Hello! I'm always looking out for more material: if you have anything you would like to share (especially relating to my Request List), please get in touch! Twitter: @malvernrailway.

Saturday 23 April 2016

Blackmore Park Road

On its way south from the Shuttlefast Lane site and Malvern Hanley Road Station, the Malvern-Ashchurch branch crossed Blackmore Park Road, the main highway connecting Malvern and the small village of Welland. The crossing itself was made by a flat road bridge which rose over a shallow railway cutting running diagonally beneath.

Today, the section is significantly altered, with much of the cutting having been filled in and the road bridge removed completely. Nevetheless, the railway cutting is still very visible thanks to the tell-tale tree line which runs by the three houses which now flank the old railway, and the tops of the cutting also remain exposed. Special thanks to Dave and Shirley for letting me into their garden to photograph this section, and to their neighbours Ken, Jacky, Alan and Pat for also letting me on to their property.

This section of line is a little difficult to piece together, consisting as it does of three large gardens. We start at the gate on the public footpath which leads from Blackmore Park Road over to Shuttlefast Lane. This leads to our first garden, where the old cutting is still visible, if a little shallower than it was originally:

The most interesting aspect of this part of the line is this old permanent way hut, now in use as a garden shed. The shed is marked on old Ordnance Survey maps and so must have been reasonably important. Note the hole on the back which is where the stovepipe chimney used to enter the building.


Popping over the fence into the next garden, the tree line is still visible on the right as we walk away from Malvern towards Blackmore Park Road. The road is on the other side of this garden.

The Bridge

The bridge itself featured a middle support which separated the two rails of the Midland line, as the picture below shows. Unfortunately, the extensive way in which the lie of the land has been altered makes taking matching shots all but impossible, but I've given it a go!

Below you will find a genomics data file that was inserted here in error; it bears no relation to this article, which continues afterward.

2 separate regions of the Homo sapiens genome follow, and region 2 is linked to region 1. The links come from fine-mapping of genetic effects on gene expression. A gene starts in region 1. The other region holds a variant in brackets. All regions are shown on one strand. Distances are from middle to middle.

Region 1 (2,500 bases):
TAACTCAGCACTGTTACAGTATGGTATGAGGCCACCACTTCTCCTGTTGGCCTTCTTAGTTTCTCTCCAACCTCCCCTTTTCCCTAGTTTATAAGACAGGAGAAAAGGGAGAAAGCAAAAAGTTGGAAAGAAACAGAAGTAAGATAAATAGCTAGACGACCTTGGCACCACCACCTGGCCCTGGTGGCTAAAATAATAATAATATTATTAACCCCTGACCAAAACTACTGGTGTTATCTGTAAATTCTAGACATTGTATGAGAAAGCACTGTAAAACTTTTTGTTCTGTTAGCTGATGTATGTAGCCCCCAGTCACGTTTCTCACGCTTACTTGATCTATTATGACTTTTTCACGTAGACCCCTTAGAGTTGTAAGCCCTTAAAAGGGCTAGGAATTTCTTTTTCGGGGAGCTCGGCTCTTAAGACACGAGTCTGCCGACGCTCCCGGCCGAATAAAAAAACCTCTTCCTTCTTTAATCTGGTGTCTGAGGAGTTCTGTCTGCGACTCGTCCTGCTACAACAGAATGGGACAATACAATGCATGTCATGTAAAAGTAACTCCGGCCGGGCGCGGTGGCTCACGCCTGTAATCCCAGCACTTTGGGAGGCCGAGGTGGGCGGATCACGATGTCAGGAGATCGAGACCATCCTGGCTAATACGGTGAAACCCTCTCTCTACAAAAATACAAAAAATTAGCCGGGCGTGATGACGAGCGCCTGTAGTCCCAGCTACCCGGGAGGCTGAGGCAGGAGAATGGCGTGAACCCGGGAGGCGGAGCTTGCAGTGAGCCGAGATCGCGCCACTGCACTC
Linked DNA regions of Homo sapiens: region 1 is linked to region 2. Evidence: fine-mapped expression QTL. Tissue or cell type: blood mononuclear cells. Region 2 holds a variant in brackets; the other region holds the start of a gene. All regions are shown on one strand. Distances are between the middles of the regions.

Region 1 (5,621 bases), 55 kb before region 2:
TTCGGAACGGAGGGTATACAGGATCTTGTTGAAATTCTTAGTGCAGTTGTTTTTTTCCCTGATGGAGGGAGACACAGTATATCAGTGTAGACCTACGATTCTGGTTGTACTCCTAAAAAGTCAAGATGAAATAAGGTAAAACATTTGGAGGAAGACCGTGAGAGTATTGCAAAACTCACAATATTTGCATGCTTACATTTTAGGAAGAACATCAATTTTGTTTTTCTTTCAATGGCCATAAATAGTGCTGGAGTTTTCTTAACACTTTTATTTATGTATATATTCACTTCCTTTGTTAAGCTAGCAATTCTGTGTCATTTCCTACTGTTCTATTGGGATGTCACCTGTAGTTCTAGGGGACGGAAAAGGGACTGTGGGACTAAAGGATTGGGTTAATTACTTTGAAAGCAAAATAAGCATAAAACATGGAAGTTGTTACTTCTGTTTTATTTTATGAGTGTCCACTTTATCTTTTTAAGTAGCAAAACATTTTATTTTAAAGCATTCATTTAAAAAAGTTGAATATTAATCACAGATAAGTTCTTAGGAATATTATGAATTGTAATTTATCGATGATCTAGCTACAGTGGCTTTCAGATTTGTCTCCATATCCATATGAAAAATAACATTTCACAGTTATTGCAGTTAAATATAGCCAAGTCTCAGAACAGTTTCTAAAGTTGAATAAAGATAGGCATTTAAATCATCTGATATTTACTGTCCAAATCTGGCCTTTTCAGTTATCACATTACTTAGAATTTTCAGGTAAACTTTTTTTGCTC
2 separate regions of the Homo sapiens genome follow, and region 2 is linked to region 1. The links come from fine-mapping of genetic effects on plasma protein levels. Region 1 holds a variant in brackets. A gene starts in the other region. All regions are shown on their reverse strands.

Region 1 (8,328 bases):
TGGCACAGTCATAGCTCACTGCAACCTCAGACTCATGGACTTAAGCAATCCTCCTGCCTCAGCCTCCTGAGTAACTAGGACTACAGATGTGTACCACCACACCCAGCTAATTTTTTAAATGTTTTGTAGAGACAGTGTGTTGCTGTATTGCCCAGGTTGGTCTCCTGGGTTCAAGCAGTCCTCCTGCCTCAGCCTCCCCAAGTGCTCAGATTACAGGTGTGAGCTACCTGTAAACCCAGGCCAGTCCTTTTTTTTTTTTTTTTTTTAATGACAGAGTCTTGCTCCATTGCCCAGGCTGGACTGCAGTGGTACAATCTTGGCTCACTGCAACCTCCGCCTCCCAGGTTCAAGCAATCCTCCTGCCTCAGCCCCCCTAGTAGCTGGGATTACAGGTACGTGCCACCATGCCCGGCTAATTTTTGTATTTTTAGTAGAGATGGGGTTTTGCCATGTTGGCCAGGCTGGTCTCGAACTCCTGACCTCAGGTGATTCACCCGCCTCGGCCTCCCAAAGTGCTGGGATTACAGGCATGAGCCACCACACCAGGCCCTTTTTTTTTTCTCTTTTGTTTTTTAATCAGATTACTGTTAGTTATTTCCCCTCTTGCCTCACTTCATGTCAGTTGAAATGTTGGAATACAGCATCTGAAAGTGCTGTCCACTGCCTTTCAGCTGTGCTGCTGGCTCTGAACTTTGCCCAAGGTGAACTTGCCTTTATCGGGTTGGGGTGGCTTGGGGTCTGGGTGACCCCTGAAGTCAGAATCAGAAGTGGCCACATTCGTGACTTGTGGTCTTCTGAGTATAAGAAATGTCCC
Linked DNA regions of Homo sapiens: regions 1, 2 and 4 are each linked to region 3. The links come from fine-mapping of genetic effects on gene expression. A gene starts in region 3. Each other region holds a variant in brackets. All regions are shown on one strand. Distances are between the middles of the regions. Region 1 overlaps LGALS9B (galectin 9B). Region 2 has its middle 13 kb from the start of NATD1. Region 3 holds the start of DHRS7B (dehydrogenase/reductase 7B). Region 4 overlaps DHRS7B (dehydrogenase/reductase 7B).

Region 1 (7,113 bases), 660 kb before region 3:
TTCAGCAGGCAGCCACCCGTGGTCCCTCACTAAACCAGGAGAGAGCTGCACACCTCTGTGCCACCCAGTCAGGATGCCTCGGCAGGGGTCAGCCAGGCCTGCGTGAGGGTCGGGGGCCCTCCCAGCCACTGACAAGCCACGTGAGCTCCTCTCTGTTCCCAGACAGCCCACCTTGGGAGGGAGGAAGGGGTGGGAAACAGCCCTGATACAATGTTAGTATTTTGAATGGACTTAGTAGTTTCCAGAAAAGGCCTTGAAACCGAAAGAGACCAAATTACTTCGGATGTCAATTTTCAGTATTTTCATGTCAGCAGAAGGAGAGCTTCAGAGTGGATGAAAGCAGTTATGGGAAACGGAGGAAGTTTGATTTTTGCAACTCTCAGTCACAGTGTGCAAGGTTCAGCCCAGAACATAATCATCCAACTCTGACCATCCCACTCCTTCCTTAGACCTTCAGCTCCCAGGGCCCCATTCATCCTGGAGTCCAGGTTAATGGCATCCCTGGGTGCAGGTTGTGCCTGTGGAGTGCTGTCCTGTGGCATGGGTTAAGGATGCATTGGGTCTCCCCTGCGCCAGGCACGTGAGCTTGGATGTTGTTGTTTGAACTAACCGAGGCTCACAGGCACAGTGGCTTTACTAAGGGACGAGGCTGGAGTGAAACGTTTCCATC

The shot below was taken from a little closer and shows the brickwork more clearly. The difference in height between the road and the railway is hard to imagine: today, you can step from the cutting up onto the road with no difficulty.

'Upton on Severn - Malvern, Bridge near Blackmore Crossroads, Malvern Wells'
The only shot I have managed to find off the bridge is this one from John Mudge, who captured the old cutting looking towards Malvern. Note that this shot is from 1965, while the above shots are from 1957: the tracks have been lifted in the meantime.

'Old Track Bed at Hanley Road, Malvern Wells, Taken from Overbridge', 30th Aug., 1965.
A loose match from where the bridge once stood: obviously the elevations are all wrong!
The rough location of the bridge - the gardens are over the right hedge.

Across the Road

Crossing over the road, the railway line continues in a cutting that runs alongside a house named Veeda Glenta. There is not a huge amount to see here, but the old railway continues in a straight line eastwards towards Upton, flanked by the same tree line as we saw on the other side of the road.

'Tewkesbury and Malvern Railway - Malvern Wells (Hanley Road) Distant Signal, February 1954'
A similar angle in 2016.

Beyond this point, the path has become seriously overgrown with brambles, making the next couple of hundred yards pretty difficult going. This only occupies a short section of the line though, and in all honesty there isn't a lot to see, apart from an original milepost driven into the bank.

A mile post in the undergrowth.
An assault of green looking west...
...and east.

Back Towards Malvern

These shots show the same path in reverse. It was a beautiful morning to take some photographs, so I've included these pictures just to show what the approach to Blackmore Park Road bridge would have looked like. The last picture shows where the cutting has been artificially filled to make it good with the lowered roadway.

No comments:

Post a Comment